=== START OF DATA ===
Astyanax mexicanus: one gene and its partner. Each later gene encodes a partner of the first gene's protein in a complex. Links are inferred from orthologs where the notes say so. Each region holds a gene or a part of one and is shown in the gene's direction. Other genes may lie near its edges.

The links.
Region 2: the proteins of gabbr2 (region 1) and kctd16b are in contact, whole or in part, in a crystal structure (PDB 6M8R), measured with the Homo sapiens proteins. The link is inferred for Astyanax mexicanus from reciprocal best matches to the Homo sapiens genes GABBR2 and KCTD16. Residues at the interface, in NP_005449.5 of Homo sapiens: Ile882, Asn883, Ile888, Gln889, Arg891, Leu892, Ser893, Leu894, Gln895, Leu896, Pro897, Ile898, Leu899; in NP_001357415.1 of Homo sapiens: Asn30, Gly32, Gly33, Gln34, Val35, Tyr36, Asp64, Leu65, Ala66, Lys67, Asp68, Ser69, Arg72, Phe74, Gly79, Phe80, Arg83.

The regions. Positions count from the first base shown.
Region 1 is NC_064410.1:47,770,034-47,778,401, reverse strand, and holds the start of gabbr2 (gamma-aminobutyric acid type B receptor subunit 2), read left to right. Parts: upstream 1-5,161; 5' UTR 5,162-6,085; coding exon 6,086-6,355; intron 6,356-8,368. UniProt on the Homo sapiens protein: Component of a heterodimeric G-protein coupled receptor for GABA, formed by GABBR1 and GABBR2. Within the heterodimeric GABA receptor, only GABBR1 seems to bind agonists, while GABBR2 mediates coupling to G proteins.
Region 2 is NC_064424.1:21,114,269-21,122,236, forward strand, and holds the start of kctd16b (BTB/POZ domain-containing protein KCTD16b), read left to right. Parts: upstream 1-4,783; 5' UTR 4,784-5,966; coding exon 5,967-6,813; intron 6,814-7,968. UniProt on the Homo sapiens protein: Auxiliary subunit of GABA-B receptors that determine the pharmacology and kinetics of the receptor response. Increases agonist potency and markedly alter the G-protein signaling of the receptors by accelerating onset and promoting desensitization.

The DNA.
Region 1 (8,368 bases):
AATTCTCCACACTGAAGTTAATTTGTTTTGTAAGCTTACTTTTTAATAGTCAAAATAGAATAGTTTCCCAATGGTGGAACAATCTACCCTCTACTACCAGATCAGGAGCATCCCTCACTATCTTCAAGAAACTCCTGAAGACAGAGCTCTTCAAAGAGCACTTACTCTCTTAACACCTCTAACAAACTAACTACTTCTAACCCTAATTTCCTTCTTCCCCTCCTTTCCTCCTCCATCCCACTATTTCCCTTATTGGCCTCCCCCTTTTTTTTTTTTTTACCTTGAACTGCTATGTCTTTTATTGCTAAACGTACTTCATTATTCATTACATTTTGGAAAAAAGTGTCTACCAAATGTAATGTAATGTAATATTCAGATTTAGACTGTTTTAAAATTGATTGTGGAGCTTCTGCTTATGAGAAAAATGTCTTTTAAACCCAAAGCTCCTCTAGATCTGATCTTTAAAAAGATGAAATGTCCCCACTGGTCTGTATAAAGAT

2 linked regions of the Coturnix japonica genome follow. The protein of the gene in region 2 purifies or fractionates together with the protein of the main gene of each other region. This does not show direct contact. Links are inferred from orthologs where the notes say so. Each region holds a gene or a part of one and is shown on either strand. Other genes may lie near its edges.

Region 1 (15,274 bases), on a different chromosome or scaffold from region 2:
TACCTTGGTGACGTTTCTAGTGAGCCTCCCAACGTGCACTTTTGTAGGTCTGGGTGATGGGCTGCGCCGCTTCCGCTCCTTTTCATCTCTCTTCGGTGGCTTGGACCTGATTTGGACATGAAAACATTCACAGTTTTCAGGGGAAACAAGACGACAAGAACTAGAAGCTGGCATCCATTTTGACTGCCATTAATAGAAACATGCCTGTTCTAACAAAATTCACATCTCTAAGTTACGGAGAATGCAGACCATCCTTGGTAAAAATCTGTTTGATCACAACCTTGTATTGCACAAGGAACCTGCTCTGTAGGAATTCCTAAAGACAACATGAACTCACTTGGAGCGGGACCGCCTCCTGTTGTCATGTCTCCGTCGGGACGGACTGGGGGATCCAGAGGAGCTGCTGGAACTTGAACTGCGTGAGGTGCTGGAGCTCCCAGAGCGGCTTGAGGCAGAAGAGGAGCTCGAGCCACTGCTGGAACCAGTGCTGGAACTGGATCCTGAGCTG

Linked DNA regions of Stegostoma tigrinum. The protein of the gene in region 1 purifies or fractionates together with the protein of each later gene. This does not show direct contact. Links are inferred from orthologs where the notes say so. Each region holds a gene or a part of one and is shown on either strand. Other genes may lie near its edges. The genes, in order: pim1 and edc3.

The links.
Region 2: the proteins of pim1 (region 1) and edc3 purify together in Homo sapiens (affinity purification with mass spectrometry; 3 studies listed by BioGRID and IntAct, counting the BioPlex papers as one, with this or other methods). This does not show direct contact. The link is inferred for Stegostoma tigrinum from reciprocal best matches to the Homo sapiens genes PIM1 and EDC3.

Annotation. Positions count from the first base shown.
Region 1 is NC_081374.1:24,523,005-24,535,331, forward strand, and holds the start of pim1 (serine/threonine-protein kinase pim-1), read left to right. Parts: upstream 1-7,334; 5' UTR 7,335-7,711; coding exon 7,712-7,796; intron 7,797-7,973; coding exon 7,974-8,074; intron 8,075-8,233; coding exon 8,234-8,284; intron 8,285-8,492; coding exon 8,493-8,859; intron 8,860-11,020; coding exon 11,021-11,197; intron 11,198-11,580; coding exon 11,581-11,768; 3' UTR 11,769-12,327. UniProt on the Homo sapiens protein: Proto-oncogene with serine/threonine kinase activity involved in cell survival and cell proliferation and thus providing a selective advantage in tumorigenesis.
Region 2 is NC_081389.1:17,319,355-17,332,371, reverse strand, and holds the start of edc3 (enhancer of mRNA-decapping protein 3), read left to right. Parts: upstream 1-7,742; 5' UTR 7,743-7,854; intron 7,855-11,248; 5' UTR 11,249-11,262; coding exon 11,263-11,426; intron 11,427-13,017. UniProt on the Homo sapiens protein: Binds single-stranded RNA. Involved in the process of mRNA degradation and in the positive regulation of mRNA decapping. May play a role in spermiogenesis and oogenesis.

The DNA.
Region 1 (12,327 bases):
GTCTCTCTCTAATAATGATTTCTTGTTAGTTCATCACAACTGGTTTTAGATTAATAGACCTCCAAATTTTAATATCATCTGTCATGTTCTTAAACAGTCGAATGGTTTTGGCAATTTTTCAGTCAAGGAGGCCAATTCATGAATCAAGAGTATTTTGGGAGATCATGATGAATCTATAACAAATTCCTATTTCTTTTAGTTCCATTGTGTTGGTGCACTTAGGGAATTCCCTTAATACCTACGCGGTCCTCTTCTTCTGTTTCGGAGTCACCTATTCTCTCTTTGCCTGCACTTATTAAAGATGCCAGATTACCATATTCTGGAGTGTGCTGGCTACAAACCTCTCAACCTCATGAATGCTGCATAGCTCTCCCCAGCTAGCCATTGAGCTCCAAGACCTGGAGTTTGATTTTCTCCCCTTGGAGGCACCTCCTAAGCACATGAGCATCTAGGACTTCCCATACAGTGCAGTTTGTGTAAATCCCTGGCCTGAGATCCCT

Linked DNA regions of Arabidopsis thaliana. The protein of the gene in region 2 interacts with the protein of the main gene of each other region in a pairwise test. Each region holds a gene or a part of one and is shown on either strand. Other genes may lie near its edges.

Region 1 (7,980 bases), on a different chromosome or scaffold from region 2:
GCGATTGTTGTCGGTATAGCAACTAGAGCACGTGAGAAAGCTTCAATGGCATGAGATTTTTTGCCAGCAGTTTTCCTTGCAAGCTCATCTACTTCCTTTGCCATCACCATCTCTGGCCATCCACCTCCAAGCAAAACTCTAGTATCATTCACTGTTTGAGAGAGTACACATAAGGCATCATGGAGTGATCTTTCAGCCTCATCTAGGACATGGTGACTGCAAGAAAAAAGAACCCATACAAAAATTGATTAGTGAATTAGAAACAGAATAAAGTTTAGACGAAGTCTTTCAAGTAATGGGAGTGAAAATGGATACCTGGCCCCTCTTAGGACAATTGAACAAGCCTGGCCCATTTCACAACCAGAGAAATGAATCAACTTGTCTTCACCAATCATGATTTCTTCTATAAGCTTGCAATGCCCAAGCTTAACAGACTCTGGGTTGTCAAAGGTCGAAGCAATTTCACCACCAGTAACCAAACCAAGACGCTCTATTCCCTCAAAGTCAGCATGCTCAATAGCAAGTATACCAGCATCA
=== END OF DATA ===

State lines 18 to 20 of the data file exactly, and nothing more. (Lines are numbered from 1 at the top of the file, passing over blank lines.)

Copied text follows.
Region 2 is NC_081389.1:17,319,355-17,332,371, reverse strand, and holds the start of edc3 (enhancer of mRNA-decapping protein 3), read left to right. Parts: upstream 1-7,742; 5' UTR 7,743-7,854; intron 7,855-11,248; 5' UTR 11,249-11,262; coding exon 11,263-11,426; intron 11,427-13,017. UniProt on the Homo sapiens protein: Binds single-stranded RNA. Involved in the process of mRNA degradation and in the positive regulation of mRNA decapping. May play a role in spermiogenesis and oogenesis.

The DNA.
Region 1 (12,327 bases):